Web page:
INSERT INTO fred VALUES (1, 'sdf'), (2, 'xxx'), (3, 'yyy');

MySQL syntax seems to require this - CTAS, i.e. `CREATE TABLE AS which more or less does what you want:

CREATE TABLE bill AS SELECT * FROM fred WHERE mary <= 2;

Then

SELECT * FROM bill;

Result:

mary    paul
   1     sdf
   2     xxx

PostgreSQL does it this way (only differences shown):

SELECT * INTO TABLE bill FROM fred WHERE mary <= 2

The result is the same.

So, it appears, at least as far as I have been able to determine, that PostgreSQL does exactly what you want. MySQL will do the same thing, but it requires a slight (but hardly crippling) change to the syntax of the query. You will see from the fiddles that both syntaxes are accepted in PostgreSQL

  • You are too kind, thank you sir! I will have to play with fiddle, first time using that too. Appreciate the assist for sure! – BS Warmer Sep 6 at 21:18
  • You can always upvote and/or mark my answer as correct for this first "port" of one of your queries! :-) – Vérace Sep 6 at 21:20
  • 1
    Don't you love standards; there are so many! Following a standard is one thing; extending it is, to some extent, the same as violating the standard. How close is SQL Server to any standard (other than its own)? – Rick James Sep 6 at 21:51
  • Who likes click-bait? – Rick James Sep 6 at 21:57
  • @RickJames Standards adherence varies greatly from vendor (anybody who produces a database). I think that PostgreSQL and FirebirdSQL are the closest to the standard. Then maybe Informix? Then Oracle and MS SQL Server and last is MySQL. Check out this site - it's fairly good, but is a bit dated. Of course, compliance can get better over time - it's a difficult area in which to be very dogmatic - intelligent people made various decisions over time. Many comparison sites are rubbish (or [ClickBait](db-engines.com). Still angles, heads of pins &c. – Vérace Sep 6 at 22:10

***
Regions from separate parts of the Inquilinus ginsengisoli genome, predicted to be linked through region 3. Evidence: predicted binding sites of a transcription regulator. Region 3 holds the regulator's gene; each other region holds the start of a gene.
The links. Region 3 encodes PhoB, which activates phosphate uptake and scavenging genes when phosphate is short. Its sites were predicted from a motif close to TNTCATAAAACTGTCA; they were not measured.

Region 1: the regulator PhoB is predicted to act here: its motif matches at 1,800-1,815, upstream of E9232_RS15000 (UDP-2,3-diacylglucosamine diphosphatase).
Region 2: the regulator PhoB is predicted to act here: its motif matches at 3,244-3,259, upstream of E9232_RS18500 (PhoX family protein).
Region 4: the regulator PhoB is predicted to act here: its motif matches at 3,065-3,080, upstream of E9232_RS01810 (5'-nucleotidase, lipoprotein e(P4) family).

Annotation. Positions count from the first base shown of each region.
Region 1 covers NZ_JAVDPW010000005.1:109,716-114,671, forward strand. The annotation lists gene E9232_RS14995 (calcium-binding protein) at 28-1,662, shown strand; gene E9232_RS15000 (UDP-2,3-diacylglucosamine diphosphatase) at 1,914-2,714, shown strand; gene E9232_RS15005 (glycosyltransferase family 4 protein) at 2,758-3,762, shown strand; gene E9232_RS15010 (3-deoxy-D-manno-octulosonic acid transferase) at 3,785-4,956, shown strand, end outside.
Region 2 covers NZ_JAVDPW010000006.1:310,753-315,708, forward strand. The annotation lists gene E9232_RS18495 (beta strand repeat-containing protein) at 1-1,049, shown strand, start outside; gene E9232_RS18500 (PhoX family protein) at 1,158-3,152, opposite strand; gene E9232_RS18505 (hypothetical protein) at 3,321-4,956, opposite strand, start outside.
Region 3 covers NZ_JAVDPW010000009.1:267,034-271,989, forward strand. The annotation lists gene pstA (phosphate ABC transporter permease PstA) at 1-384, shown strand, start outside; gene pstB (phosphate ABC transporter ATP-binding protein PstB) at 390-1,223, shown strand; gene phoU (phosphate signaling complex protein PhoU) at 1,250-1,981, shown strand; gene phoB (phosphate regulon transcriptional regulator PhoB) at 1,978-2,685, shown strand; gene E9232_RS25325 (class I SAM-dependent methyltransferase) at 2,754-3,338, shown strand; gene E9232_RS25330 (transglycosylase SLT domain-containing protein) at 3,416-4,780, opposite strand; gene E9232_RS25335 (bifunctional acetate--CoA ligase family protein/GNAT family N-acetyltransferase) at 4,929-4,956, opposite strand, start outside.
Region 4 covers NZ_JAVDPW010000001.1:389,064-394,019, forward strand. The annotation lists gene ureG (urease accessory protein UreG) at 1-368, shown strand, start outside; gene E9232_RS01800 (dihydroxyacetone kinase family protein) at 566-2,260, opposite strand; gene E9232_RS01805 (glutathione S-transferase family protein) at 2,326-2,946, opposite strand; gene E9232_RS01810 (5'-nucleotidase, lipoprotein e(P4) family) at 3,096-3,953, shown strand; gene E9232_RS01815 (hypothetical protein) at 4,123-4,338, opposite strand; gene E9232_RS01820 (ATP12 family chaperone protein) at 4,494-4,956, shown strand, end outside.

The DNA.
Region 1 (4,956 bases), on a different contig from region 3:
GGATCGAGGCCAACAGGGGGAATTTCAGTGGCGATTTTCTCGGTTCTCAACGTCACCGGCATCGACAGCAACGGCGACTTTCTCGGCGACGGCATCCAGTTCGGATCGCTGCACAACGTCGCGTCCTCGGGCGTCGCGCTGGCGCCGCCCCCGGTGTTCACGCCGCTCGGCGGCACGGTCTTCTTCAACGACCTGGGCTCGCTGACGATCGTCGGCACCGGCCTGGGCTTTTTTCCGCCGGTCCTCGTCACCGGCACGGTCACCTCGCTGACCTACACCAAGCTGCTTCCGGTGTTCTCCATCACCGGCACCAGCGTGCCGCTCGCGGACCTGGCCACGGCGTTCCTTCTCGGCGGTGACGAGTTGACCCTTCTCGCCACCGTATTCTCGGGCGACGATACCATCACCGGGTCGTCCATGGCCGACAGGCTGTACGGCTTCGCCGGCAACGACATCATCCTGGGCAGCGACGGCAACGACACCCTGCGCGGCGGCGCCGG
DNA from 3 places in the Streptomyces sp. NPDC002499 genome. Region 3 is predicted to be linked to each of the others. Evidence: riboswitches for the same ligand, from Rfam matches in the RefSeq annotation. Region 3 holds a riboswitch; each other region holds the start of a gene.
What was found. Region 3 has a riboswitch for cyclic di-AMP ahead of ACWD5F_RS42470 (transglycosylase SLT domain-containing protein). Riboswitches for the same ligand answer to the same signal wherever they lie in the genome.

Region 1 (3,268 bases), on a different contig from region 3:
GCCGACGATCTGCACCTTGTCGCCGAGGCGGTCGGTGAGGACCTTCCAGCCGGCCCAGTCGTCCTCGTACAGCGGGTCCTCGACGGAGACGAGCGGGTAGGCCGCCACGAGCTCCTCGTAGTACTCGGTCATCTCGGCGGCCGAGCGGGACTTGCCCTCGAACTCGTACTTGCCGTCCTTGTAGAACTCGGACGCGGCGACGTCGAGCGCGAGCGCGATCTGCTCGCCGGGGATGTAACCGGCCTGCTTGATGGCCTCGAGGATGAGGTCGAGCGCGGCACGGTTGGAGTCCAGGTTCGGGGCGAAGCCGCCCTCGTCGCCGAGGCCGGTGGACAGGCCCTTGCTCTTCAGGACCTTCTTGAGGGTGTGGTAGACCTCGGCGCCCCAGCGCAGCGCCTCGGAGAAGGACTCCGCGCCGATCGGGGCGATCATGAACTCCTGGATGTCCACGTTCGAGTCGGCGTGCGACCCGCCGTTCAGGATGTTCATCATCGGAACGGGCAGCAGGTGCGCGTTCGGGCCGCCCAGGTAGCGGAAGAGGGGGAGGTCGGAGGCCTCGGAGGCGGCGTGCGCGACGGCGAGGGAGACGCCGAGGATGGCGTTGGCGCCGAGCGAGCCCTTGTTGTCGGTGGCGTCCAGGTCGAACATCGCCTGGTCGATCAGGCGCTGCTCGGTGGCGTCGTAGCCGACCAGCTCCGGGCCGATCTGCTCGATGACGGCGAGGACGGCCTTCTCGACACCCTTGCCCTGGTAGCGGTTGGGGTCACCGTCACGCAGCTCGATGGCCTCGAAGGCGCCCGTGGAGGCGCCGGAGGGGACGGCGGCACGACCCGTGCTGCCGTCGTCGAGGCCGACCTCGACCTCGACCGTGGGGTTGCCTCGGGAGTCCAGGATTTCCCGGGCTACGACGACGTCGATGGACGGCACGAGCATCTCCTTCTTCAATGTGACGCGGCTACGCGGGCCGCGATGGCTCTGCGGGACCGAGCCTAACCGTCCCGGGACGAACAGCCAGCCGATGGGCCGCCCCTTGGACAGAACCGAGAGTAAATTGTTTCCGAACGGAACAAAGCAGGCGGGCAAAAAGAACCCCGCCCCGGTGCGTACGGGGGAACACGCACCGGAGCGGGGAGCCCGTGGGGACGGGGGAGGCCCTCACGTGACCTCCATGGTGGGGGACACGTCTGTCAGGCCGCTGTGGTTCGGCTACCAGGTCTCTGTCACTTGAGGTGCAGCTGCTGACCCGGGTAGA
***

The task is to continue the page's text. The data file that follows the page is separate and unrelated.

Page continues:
2

I asked for it, so I had better answer it...

Based on the data from Vérace, the following should apply to any MySQL >= 4.1 and any MariaDB:

SELECT store_nbr,
       zipcode,
       distance,
       @rank := @rank + 1  AS RowRank   -- kludge for numbering the rows
    FROM zip_unique
    JOIN ( SELECT @rank := 0 ) AS init  -- initialization for the kludge
    ORDER BY distance;

However, it may not apply to whatever comes after MySQL 8.0 since it sets an @variable in a SELECT.

  • I don't think this answers the OP's question - he wants to know how easy it will be to port MS SQL Server code to MySQL. Does the above construct work with SQL Server? I keep trying to prod the OP towards PostgreSQL but I am also demonstrating that the SQL Server code that he posted can be copied verbatim from one server to another - that won't always be the case obviously. Appeciate your input though - +1! :-) – Vérace Sep 6 at 22:58
  • Yeah, I know his real goal. My example tells him that there is some amount of work to do for this query. It sounds like he has lots more. He's aiming at MySQL 5.6; he would be a lot closer with MySQL 8.0 or, better yet, MariaDB 10.2+. – Rick James Sep 6 at 23:06
  • My ultimate goal is to get a grasp on the magnitude of any switch. I am currently pleased with SQL Server, but internally another group uses MySQL - there is a push to move to a single database. I am trying to understand any major ramifications to this move. This example is simply one query where the ROW_NUMBER)_ over(.... function is utilized. – BS Warmer Sep 7 at 12:16
  • @RickJames - Thank you. Does this script partition by the zipcode? Meaning if we added a second zipcode to the table (assume 3 more rows) - would the result show Row_Rank values of 1,2,3,4,5,6 or 1,2,3,1,2,3? – BS Warmer Sep 7 at 12:19
  • @BSWarmer - That can be done with the aid of a couple more variables. – Rick James Sep 7 at 18:21

Your Answer

By clicking “Post Your Answer”, you agree to our terms of service, privacy policy and cookie policy

Not the answer you're looking for? Browse other questions tagged or ask your own question.